The impact of recalls and by-elections on youth and women’s political participation
Zimbabwe’s recent recall elections, which targeted several Members of Parliament (MPs) and councilors, have sparked a debate about the participation of youths and women in the country’s political landscape. The recalls, initiated by the opposition Citizens Coalition for Change (CCC), have disproportionately affected young and female politicians, raising concerns about their representation and engagement in the democratic process.
The Recall Process and Its Impact
In August 2023, the CCC, through its self-proclaimed Secretary-General Sengezo Tshabangu, initiated recall proceedings against several MPs and councilors, primarily targeting those from the CCC. These recalls resulted in the vacating of numerous seats in parliament and local councils, leaving young and female politicians particularly affected.
The recalls have not only disrupted the political landscape but also raised questions about their underlying motives. Critics argue that the recalls are a form of political intimidation aimed at silencing dissenting voices and weakening the opposition.
The Impact on Young and Female Politicians
Among those affected by the recalls are Shantel Chirwa, the former Mayoress of Masvingo, who became the first female and youngest Mayoress in the town’s history; Hon. Nicola Watson, the first female MP for her constituency since its establishment in 1914; and Hon. Pashor Sibanda, who became the first MP for Cowdrey Park, defeating the incumbent Minister of Finance.
The recalls have also impacted a significant number of young councilors who fall under the Africa Union Youth Charter’s definition of youth (ages 25-35).
Youth Perspectives on the Recall Elections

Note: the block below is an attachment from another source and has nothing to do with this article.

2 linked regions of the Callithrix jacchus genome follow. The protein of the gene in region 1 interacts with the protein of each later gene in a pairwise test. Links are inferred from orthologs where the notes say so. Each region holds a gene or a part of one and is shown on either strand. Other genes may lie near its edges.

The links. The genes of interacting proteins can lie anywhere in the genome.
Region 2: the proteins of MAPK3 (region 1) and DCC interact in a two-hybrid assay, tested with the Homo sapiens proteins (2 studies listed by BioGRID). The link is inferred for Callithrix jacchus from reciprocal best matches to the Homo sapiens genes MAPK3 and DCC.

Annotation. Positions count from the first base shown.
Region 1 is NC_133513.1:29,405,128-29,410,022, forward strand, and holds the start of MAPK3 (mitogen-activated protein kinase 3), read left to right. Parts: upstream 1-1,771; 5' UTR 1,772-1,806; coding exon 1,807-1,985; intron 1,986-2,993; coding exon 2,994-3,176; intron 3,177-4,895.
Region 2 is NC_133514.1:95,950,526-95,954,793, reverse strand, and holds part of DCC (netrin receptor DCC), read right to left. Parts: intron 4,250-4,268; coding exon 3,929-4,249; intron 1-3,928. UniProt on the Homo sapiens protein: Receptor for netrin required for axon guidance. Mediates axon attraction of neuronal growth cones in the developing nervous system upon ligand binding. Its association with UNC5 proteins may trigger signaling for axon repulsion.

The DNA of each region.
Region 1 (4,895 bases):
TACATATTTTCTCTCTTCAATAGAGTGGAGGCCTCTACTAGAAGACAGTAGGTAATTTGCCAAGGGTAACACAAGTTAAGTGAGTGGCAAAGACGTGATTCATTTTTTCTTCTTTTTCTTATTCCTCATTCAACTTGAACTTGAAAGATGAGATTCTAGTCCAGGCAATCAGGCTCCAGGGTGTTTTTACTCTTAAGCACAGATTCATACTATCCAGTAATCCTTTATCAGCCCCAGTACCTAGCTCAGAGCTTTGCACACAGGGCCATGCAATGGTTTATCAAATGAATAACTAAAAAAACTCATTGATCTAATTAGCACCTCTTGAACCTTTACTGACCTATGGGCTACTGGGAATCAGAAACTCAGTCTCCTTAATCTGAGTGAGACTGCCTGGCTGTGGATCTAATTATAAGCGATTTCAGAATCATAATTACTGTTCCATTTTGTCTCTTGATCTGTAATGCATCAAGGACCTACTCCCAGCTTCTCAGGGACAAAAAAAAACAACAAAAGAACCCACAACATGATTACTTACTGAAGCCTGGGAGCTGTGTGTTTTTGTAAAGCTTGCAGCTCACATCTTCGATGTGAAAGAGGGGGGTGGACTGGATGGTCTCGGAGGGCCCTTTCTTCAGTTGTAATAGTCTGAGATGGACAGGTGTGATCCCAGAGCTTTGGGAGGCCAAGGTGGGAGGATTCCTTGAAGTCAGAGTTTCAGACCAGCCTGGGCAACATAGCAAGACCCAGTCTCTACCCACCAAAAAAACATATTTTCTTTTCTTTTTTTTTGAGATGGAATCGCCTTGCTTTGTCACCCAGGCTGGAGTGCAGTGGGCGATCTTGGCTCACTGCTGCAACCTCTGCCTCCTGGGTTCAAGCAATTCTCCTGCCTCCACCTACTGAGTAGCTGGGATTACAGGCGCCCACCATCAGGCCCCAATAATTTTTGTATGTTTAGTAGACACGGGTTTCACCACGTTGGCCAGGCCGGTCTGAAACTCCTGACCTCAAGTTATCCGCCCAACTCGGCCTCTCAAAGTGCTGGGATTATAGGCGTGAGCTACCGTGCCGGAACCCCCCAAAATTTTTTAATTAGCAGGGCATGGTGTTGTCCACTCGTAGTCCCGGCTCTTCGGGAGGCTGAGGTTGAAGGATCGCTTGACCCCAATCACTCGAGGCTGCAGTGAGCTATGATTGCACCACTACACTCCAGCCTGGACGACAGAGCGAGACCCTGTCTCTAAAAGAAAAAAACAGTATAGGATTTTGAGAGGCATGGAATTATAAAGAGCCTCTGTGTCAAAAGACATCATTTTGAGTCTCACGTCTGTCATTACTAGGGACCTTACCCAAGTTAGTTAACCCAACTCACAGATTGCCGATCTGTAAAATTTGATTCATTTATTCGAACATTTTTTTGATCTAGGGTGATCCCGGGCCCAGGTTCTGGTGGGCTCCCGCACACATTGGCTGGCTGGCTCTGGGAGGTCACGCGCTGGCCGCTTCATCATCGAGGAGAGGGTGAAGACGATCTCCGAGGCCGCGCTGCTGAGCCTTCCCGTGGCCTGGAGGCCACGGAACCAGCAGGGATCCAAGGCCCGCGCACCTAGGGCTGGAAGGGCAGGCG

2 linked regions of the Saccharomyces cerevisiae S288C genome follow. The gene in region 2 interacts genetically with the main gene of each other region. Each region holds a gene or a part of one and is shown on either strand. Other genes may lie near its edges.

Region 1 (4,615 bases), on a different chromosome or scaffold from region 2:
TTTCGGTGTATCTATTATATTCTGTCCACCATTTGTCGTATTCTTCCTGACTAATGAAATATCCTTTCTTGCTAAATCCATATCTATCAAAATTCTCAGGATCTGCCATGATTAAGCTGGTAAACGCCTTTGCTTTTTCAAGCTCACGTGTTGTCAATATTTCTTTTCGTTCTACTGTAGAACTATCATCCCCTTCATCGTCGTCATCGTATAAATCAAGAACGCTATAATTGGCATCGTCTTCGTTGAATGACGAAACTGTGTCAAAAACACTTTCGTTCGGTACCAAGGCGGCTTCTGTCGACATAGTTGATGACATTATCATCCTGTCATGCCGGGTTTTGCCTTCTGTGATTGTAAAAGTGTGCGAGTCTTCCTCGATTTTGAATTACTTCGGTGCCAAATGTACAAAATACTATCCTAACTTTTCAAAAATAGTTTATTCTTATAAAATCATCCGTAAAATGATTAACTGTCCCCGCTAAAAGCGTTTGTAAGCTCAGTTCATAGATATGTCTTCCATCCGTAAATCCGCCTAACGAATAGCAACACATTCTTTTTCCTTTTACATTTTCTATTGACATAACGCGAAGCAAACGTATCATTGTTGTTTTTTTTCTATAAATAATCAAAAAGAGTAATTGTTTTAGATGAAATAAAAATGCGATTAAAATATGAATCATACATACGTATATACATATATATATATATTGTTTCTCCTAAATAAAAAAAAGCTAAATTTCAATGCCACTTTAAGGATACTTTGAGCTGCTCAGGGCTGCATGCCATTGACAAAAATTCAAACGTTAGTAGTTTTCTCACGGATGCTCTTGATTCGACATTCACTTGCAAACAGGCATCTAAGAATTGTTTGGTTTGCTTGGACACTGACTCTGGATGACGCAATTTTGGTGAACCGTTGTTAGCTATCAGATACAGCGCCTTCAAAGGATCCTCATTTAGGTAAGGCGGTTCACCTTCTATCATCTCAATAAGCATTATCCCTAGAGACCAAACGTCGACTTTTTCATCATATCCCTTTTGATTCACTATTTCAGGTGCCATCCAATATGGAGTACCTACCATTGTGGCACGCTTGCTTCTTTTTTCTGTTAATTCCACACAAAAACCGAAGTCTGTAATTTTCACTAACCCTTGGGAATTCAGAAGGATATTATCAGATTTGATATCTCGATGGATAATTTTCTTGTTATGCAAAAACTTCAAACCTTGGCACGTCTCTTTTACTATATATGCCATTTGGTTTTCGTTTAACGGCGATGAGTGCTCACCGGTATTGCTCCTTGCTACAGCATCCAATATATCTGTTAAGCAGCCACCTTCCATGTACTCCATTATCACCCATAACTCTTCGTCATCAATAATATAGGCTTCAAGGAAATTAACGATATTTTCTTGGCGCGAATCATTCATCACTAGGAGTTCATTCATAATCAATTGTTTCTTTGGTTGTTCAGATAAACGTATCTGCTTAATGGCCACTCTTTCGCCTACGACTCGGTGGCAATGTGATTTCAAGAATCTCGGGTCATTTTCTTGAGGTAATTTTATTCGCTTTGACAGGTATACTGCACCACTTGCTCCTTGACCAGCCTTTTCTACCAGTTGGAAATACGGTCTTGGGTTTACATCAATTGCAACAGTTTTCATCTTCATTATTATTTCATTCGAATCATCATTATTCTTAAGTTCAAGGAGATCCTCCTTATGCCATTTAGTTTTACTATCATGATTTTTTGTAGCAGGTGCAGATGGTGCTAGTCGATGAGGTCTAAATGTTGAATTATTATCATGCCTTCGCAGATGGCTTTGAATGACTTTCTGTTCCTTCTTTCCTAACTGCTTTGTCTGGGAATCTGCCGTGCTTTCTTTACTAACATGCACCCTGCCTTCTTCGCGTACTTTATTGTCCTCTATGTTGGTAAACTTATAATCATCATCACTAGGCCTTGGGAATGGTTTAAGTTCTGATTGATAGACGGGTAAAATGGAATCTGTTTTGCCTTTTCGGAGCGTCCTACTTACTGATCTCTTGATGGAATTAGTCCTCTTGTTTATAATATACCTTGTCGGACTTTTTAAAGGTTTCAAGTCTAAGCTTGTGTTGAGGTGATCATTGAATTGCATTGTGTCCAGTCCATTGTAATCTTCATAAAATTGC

A survey conducted by My Afrika Magazine reporter in affected areas such as Bulawayo South, Nketa, and Cowdrey Park revealed a range of opinions among young people regarding the upcoming by-elections. Some expressed skepticism about the value of participating in elections given the possibility of further recalls.
Others, like Nqabutho, a young resident of Bulawayo South, remained determined to cast their votes despite anticipating potential recalls. He emphasized the need for politicians to focus on national development rather than fostering an environment of constant elections.
Impact on Gender Representation in Politics
The Bulawayo Progressive Residents Association (BPRA)’s Secretary for Administration, Thembelani Dube, expressed concerns about the impact of the recalls on gender representation in politics. He noted that the targeting of young and female politicians contributes to an imbalance in the country’s political landscape, hindering efforts to promote inclusive representation.
Out of the 31 candidates vying for the 14 parliamentary seats in the upcoming by-elections, only four are female – two from the CCC, one from the ruling ZANU PF, and one from the third-largest party, ZAPU.
In the council seats, ZANU PF leads with four female candidates, followed by the CCC and ZAPU with two each. Two additional female politicians are running as independents, and the EFF party has one female candidate.
The Need for Inclusive Representation
The recall elections have highlighted the challenges faced by young and female politicians in Zimbabwe. The targeting of these groups raises concerns about their ability to fully participate in the democratic process and contribute to national development.
Addressing these challenges requires a concerted effort to promote inclusive representation and safeguard the rights of young and female politicians. It is crucial to foster an environment where all voices are heard and valued, ensuring that Zimbabwe’s political landscape truly reflects the diversity of its people.